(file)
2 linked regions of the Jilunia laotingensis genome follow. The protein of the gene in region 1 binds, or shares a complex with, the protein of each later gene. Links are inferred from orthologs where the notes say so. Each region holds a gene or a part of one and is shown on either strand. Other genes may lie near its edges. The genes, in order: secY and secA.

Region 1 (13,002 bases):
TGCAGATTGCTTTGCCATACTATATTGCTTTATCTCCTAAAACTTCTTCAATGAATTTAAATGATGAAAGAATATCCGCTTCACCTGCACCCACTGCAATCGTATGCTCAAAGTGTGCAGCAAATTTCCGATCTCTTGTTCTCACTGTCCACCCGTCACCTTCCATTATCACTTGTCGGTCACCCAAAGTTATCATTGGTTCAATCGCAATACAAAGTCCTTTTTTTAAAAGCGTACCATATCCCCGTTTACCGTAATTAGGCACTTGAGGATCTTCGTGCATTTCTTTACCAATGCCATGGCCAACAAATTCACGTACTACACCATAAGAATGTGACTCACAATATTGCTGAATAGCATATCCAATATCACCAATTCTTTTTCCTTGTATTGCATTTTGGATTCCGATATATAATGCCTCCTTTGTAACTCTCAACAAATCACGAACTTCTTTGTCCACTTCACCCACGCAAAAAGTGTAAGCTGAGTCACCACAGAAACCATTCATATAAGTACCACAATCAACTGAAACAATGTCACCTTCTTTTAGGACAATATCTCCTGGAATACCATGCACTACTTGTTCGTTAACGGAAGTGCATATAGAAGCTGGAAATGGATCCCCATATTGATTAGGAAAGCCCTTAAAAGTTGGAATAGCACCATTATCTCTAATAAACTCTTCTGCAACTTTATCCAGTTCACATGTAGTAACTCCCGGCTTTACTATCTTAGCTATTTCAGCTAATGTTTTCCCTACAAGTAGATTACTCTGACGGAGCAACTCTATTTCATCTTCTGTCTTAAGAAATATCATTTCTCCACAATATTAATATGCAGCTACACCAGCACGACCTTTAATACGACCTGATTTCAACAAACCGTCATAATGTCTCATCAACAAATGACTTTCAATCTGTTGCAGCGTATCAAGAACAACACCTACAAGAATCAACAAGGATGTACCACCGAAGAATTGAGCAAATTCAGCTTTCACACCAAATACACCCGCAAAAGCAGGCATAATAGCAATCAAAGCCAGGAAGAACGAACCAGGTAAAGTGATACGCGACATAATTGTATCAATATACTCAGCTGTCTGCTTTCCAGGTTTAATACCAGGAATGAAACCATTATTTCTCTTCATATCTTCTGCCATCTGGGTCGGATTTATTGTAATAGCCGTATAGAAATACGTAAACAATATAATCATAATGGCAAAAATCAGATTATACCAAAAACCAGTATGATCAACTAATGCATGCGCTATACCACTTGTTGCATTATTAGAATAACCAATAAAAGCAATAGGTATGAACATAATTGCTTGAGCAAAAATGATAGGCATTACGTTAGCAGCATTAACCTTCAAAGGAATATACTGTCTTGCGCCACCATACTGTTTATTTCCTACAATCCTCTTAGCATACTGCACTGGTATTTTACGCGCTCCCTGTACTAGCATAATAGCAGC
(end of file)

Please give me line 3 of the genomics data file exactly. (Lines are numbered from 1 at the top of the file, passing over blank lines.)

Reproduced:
TGCAGATTGCTTTGCCATACTATATTGCTTTATCTCCTAAAACTTCTTCAATGAATTTAAATGATGAAAGAATATCCGCTTCACCTGCACCCACTGCAATCGTATGCTCAAAGTGTGCAGCAAATTTCCGATCTCTTGTTCTCACTGTCCACCCGTCACCTTCCATTATCACTTGTCGGTCACCCAAAGTTATCATTGGTTCAATCGCAATACAAAGTCCTTTTTTTAAAAGCGTACCATATCCCCGTTTACCGTAATTAGGCACTTGAGGATCTTCGTGCATTTCTTTACCAATGCCATGGCCAACAAATTCACGTACTACACCATAAGAATGTGACTCACAATATTGCTGAATAGCATATCCAATATCACCAATTCTTTTTCCTTGTATTGCATTTTGGATTCCGATATATAATGCCTCCTTTGTAACTCTCAACAAATCACGAACTTCTTTGTCCACTTCACCCACGCAAAAAGTGTAAGCTGAGTCACCACAGAAACCATTCATATAAGTACCACAATCAACTGAAACAATGTCACCTTCTTTTAGGACAATATCTCCTGGAATACCATGCACTACTTGTTCGTTAACGGAAGTGCATATAGAAGCTGGAAATGGATCCCCATATTGATTAGGAAAGCCCTTAAAAGTTGGAATAGCACCATTATCTCTAATAAACTCTTCTGCAACTTTATCCAGTTCACATGTAGTAACTCCCGGCTTTACTATCTTAGCTATTTCAGCTAATGTTTTCCCTACAAGTAGATTACTCTGACGGAGCAACTCTATTTCATCTTCTGTCTTAAGAAATATCATTTCTCCACAATATTAATATGCAGCTACACCAGCACGACCTTTAATACGACCTGATTTCAACAAACCGTCATAATGTCTCATCAACAAATGACTTTCAATCTGTTGCAGCGTATCAAGAACAACACCTACAAGAATCAACAAGGATGTACCACCGAAGAATTGAGCAAATTCAGCTTTCACACCAAATACACCCGCAAAAGCAGGCATAATAGCAATCAAAGCCAGGAAGAACGAACCAGGTAAAGTGATACGCGACATAATTGTATCAATATACTCAGCTGTCTGCTTTCCAGGTTTAATACCAGGAATGAAACCATTATTTCTCTTCATATCTTCTGCCATCTGGGTCGGATTTATTGTAATAGCCGTATAGAAATACGTAAACAATATAATCATAATGGCAAAAATCAGATTATACCAAAAACCAGTATGATCAACTAATGCATGCGCTATACCACTTGTTGCATTATTAGAATAACCAATAAAAGCAATAGGTATGAACATAATTGCTTGAGCAAAAATGATAGGCATTACGTTAGCAGCATTAACCTTCAAAGGAATATACTGTCTTGCGCCACCATACTGTTTATTTCCTACAATCCTCTTAGCATACTGCACTGGTATTTTACGCGCTCCCTGTACTAGCATAATAGCAGC